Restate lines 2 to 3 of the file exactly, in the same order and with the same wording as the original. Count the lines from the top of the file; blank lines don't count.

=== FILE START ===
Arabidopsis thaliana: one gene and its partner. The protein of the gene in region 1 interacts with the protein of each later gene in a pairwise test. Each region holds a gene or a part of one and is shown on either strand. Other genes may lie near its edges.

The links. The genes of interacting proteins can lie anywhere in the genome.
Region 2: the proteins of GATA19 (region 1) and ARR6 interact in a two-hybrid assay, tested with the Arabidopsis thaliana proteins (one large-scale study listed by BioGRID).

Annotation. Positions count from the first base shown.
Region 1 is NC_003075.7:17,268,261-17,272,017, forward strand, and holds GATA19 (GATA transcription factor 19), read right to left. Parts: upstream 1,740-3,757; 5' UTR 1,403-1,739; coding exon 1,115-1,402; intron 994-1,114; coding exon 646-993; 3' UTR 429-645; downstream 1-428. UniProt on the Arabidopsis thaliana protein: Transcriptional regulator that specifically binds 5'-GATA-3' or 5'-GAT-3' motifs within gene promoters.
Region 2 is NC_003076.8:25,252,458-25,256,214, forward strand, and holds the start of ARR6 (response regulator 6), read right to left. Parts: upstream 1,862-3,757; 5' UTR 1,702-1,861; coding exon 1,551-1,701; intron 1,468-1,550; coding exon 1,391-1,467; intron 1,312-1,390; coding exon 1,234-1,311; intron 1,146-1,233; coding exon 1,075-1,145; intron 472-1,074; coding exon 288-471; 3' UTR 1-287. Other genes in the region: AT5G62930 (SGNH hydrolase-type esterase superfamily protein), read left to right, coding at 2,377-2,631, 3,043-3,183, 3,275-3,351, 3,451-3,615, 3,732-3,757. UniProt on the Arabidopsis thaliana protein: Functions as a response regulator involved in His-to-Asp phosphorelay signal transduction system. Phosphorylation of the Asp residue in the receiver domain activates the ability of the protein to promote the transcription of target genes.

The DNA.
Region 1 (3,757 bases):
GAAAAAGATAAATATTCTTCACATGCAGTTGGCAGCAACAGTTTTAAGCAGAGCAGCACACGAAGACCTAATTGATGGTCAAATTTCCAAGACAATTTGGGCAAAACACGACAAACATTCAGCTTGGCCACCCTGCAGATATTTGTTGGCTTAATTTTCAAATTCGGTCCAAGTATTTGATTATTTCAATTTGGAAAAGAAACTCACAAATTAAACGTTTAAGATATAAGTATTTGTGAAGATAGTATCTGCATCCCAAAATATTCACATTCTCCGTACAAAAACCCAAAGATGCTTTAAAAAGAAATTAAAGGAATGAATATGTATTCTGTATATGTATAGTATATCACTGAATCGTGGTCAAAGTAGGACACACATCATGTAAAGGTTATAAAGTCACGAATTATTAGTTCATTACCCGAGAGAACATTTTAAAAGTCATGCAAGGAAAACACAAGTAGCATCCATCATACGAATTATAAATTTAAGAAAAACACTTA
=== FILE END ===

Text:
The links. The genes of interacting proteins can lie anywhere in the genome.
Region 2: the proteins of GATA19 (region 1) and ARR6 interact in a two-hybrid assay, tested with the Arabidopsis thaliana proteins (one large-scale study listed by BioGRID).